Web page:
All About Watercolor Washes #2 The Graded Wash

 The next wash every watercolorist needs to master is the graded wash. It begins with a stroke of color at the top of the paper. Unlike the flat wash where you continue each additional stroke with a loaded brush of paint of the original color, the next stroke of the brush, in a graded wash, has a diluted version of the color or a lighter value of the color. Water is added to the original paint mixture which creates a lighter value of color. A stroke of clear water  brings the white of the paper back creating a change in value from the first stroke to the last.

WASH GRADED RED

You can change this by making the middle stroke the lightest value.

WASH GRADED BLUE2

 You can make the top or bottom of your painting the value you want by doing a graded wash.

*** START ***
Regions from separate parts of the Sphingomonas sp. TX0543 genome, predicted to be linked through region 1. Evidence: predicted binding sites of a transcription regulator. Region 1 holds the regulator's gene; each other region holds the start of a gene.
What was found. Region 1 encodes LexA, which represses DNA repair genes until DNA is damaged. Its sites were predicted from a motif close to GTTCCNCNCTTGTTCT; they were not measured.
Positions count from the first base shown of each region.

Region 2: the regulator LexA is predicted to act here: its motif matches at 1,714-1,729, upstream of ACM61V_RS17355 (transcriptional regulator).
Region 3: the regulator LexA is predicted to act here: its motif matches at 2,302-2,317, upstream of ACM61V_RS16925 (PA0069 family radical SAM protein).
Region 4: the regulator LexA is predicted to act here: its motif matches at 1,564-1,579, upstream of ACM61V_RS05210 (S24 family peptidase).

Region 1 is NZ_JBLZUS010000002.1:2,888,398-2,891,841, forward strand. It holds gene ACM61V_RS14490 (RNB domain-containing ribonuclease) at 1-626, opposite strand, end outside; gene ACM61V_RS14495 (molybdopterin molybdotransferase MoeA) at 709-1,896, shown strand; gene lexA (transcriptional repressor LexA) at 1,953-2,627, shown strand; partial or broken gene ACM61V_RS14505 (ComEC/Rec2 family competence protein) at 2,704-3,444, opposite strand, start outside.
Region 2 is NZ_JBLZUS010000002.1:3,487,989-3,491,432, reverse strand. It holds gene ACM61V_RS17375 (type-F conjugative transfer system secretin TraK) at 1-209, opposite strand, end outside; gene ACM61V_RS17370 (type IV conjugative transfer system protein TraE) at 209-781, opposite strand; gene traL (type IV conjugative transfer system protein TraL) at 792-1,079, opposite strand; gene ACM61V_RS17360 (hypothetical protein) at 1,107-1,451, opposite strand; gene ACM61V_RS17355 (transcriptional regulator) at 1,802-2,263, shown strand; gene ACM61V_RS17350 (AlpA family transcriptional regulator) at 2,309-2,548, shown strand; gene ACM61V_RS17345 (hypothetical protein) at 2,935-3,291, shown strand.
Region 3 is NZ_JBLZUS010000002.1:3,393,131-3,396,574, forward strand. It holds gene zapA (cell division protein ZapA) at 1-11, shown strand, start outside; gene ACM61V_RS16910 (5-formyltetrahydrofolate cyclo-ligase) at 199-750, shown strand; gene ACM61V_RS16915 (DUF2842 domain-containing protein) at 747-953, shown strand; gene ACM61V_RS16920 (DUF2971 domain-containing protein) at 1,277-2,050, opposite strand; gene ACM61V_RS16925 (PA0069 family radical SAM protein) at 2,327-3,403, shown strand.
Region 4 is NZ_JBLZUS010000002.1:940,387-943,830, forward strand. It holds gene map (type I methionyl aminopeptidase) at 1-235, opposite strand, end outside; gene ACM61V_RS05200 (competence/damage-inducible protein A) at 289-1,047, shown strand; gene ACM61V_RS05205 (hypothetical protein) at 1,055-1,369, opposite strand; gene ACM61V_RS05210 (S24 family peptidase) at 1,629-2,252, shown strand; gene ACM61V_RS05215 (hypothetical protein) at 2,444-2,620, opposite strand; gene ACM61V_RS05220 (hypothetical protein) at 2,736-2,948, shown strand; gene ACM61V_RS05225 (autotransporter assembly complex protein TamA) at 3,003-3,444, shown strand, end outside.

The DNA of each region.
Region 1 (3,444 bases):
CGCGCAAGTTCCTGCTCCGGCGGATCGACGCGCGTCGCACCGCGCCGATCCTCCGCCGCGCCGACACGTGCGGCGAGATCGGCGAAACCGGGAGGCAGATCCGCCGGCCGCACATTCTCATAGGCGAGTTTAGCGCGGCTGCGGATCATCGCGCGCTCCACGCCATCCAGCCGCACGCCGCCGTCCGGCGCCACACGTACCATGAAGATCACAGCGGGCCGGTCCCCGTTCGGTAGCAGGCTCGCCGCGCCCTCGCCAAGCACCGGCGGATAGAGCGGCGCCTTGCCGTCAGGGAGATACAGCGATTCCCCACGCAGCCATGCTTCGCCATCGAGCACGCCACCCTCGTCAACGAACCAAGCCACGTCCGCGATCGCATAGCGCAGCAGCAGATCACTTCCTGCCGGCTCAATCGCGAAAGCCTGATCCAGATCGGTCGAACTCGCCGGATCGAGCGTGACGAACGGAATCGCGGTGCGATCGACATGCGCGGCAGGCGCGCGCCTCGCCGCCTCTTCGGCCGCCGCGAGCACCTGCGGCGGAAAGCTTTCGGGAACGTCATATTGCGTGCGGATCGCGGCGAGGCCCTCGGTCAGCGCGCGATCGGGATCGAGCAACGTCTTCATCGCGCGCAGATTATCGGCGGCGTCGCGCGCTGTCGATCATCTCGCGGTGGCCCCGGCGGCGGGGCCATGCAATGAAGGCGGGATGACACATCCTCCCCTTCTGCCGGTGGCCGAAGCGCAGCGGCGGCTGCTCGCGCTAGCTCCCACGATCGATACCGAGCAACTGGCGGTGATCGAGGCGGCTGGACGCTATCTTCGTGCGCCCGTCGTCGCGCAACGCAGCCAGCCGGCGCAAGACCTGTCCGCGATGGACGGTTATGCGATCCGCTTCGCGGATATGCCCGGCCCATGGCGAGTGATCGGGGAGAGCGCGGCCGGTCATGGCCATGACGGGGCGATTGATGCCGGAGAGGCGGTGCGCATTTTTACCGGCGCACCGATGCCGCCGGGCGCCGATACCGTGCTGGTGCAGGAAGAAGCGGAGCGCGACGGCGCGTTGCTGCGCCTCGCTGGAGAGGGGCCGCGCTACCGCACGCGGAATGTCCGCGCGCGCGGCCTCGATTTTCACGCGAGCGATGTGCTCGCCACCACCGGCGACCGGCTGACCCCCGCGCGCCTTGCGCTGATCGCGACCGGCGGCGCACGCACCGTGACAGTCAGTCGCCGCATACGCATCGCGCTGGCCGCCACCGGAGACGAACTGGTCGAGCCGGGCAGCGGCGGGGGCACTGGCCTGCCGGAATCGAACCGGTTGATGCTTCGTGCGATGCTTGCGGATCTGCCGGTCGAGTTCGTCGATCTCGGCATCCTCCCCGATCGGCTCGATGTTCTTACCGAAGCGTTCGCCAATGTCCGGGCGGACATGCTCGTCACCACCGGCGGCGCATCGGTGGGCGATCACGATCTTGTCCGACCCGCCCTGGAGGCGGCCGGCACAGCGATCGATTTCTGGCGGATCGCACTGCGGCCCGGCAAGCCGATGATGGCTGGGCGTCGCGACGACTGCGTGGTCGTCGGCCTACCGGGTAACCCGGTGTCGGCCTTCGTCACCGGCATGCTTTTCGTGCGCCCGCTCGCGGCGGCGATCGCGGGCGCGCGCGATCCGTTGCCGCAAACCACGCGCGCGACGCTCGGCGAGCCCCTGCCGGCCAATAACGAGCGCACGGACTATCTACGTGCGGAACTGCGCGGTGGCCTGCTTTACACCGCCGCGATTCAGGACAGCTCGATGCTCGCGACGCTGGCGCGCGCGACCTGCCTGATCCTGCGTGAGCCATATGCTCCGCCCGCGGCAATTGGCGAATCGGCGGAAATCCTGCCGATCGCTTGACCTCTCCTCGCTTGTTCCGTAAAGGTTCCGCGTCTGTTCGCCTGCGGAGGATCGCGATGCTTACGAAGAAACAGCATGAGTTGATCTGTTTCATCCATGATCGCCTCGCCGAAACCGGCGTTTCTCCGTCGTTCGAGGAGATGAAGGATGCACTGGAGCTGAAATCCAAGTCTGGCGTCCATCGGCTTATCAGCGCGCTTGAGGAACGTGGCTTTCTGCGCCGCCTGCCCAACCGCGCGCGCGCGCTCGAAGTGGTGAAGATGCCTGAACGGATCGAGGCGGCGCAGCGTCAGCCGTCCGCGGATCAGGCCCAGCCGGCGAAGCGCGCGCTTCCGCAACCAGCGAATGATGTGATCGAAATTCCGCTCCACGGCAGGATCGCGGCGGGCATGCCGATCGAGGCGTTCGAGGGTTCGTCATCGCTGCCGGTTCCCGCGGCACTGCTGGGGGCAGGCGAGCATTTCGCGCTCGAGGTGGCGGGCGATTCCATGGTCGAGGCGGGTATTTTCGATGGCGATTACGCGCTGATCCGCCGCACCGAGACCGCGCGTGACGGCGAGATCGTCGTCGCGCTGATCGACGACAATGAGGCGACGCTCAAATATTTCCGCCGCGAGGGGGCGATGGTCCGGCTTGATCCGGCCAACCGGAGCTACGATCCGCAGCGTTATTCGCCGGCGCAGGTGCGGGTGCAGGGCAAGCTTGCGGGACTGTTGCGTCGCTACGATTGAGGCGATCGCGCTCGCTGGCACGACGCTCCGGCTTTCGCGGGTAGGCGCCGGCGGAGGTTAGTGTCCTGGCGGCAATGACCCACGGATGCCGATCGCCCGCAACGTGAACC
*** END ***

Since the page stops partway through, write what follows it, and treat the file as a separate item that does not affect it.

WASH GRADED BLUE

Here is a simple example of how a graded wash can be useful.

WASH EXAMPLES 3

Practice this wash and then add a simple treeline of whatever you feel would work on top of this wash. These little practice painting can be used as hand painted cards, no one needs to know that theses were done to help you become proficient with watercolor. People will cherish a unique card made by you.

Have fun, paint lots of these and work your way up in size. I started small, about 4×6 to learn control & mixing values. I painted both sides of the paper once one side was dry. Do not use a poor quality paper or paint thinking that these are just practice pieces. You want to get good results so use good quality supplies. I don’t want you to think you are failing because your supplies failed to allow you to be successful. I glued many onto blank 5×7 cards. 

Now I love the challenge of doing a wash on a full sheet of watercolor paper.

Paint with Me

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~ by Lorraine Rimmelin on August 22, 2016.

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